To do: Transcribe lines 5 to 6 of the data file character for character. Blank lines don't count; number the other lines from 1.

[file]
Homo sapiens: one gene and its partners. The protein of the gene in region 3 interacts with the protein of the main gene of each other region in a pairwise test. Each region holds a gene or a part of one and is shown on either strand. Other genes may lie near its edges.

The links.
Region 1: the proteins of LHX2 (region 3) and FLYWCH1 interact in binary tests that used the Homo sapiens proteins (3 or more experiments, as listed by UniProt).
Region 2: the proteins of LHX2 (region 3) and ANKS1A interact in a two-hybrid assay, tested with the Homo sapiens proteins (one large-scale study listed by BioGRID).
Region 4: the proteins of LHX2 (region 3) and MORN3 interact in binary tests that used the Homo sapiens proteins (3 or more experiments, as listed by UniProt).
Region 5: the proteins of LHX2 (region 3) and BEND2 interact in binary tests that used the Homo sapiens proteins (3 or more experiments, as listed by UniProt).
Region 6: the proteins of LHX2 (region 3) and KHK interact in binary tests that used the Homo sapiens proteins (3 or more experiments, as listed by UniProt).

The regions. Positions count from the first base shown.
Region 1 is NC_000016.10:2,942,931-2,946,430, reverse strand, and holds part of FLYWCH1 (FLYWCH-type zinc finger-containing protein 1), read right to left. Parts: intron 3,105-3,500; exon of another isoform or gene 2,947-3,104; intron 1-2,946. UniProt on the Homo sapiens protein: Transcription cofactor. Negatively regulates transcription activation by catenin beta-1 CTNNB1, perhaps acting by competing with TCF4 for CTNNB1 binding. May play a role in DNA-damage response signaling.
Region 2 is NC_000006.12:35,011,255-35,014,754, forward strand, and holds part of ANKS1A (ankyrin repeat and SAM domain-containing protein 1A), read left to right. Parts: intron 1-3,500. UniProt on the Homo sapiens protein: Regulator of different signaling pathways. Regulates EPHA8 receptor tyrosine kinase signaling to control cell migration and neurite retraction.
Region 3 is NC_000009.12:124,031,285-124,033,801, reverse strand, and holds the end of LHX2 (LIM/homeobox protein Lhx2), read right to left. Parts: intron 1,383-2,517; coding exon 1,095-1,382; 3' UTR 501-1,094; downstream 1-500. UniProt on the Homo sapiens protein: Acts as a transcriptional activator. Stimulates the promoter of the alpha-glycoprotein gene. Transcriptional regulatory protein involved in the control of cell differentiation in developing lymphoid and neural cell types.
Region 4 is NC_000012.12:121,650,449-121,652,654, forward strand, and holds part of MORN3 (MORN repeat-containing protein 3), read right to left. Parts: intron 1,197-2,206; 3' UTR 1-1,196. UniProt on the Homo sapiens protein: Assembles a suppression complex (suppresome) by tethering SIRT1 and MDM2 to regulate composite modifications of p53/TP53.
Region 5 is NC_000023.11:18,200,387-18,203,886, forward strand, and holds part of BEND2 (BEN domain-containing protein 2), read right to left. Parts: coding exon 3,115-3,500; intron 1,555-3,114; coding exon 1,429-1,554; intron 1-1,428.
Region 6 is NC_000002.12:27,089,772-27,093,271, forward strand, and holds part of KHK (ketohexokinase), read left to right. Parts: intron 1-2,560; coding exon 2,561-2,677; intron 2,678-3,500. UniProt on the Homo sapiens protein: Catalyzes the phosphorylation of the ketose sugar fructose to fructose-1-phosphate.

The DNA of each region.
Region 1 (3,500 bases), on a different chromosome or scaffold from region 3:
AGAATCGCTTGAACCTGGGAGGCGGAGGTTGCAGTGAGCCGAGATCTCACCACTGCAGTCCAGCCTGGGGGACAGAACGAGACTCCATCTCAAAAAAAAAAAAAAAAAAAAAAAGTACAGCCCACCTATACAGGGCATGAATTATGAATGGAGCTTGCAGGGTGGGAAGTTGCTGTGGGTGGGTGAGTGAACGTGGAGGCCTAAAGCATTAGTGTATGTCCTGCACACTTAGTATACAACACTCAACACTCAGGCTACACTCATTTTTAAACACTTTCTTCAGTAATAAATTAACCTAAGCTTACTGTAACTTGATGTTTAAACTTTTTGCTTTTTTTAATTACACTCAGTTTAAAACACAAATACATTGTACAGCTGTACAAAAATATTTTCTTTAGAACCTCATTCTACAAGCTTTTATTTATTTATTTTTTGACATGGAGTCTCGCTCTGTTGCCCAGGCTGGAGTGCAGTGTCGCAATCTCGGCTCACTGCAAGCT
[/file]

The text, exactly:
Region 4: the proteins of LHX2 (region 3) and MORN3 interact in binary tests that used the Homo sapiens proteins (3 or more experiments, as listed by UniProt).
Region 5: the proteins of LHX2 (region 3) and BEND2 interact in binary tests that used the Homo sapiens proteins (3 or more experiments, as listed by UniProt).